Likewise, it found, “the ability of women to participate equally in the economic and social life of the nation has been facilitated by their ability to control their reproductive lives.”
That was why Ginsburg reacted so sharply to Kennedy’s language in the partial-birth abortion case, West said.
“She saw a group of powerful men putting their views about what was the best or most moral choice for women over the views of the women,” she said. “And that they did so at the risk of the women’s safety, by not including an exception for the health of the woman, made it all the more upsetting to her.”
It is how Ginsburg has expressed herself outside the courtroom that has drawn the ire of abortion opponents.
“The side that wants to take the choice away from women and give it to the state, they’re fighting a losing battle,” Ginsburg told Emily Bazelon in a 2009 interview for the New York Times Magazine. “Time is on the side of change.”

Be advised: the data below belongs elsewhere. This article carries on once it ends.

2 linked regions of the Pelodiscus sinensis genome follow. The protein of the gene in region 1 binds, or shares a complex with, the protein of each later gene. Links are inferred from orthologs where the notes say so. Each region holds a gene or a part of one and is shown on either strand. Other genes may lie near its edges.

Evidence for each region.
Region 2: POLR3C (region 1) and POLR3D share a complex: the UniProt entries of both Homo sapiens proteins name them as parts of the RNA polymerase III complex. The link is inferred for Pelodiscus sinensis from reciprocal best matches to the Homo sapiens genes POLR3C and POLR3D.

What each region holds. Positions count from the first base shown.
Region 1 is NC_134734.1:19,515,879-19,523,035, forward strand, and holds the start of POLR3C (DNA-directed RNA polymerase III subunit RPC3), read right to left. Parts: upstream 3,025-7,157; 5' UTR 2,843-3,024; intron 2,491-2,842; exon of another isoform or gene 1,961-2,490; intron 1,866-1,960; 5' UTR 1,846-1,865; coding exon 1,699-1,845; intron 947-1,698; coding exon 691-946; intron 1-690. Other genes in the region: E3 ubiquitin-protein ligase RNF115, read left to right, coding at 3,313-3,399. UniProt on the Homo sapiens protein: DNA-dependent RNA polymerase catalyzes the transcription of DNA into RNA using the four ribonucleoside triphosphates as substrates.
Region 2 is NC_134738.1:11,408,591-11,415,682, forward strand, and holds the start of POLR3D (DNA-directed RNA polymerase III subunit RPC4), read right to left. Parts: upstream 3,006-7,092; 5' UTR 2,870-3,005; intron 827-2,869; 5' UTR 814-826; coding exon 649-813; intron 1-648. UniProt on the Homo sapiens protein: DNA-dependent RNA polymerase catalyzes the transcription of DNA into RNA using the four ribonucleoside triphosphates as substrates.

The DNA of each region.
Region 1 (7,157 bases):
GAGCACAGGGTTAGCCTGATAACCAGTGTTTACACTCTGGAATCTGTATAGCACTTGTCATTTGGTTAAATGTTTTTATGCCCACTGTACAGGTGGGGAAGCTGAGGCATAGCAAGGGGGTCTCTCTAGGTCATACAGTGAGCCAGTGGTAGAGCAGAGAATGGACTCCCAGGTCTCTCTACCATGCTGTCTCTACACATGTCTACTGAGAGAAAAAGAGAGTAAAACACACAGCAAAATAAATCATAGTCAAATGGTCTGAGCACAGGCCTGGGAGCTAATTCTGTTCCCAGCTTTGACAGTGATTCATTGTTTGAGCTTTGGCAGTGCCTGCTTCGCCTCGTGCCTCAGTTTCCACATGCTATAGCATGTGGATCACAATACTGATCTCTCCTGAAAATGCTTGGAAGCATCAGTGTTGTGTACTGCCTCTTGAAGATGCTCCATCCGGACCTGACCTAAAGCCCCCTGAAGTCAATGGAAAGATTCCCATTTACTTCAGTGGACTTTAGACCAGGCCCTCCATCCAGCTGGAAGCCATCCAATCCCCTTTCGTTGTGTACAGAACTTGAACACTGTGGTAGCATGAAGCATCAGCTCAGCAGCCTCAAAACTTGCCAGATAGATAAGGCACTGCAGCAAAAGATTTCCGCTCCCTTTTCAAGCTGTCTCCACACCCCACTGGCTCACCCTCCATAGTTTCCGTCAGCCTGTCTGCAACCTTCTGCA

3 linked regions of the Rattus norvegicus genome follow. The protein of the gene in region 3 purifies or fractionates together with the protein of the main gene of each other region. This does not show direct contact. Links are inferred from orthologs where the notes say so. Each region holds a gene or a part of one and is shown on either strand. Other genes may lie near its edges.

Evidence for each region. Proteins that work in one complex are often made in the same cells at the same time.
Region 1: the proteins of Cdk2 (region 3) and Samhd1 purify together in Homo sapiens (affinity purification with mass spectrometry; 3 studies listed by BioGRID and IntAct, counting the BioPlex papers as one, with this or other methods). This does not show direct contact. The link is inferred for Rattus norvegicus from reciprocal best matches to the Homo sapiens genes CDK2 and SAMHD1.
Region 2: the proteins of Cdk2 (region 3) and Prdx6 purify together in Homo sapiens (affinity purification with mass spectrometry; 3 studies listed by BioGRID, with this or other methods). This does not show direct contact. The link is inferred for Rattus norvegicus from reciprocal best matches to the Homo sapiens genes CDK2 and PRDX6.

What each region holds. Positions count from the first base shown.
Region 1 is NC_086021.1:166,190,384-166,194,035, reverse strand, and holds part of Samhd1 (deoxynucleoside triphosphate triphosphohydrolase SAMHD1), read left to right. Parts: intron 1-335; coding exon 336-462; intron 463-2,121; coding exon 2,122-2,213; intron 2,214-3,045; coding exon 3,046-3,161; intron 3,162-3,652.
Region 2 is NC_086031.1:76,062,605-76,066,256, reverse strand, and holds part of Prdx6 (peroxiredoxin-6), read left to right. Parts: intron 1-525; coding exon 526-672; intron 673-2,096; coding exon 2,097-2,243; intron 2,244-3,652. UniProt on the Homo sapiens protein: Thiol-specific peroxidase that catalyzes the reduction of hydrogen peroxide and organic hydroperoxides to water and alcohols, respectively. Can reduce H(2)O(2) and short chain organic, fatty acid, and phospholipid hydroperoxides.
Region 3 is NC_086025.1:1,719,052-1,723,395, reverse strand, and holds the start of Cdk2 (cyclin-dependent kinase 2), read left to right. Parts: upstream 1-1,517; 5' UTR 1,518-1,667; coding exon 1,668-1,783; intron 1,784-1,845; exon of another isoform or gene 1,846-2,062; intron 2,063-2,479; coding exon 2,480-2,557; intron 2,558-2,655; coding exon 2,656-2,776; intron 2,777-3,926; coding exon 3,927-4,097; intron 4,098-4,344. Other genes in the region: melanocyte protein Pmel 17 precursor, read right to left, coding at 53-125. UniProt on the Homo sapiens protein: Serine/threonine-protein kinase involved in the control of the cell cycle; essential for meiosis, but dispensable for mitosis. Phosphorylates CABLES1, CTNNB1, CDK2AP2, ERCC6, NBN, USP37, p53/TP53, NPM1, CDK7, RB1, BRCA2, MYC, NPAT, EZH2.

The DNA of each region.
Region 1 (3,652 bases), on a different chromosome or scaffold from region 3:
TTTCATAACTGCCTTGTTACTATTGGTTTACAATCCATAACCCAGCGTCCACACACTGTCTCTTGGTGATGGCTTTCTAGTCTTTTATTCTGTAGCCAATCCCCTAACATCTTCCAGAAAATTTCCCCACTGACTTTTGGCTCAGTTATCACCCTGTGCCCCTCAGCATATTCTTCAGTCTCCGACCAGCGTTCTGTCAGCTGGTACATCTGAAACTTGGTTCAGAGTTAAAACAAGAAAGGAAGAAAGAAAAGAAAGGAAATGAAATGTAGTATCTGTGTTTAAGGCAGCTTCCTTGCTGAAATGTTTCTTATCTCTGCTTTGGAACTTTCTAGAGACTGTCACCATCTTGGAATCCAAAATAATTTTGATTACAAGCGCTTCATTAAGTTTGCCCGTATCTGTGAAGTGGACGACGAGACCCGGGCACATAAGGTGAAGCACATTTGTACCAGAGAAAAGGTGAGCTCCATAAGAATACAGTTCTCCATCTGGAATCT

And conservatives initially said Ginsburg should recuse herself from the Texas case because of comments she made in a 2014 New Republic interview. Asked if states could be entrusted to guard abortion rights, she answered: “How could you trust legislatures in view of the restrictions states are imposing? Think of the Texas legislation that would put most clinics out of business. The courts can’t be trusted either.”
One thing that is unknowable about Ginsburg’s influence is if, and how, she has affected her colleagues behind the scenes. But what will become clear from Wednesday’s questioning is her strategy — and that of her colleagues on the right — to attract Kennedy’s vote.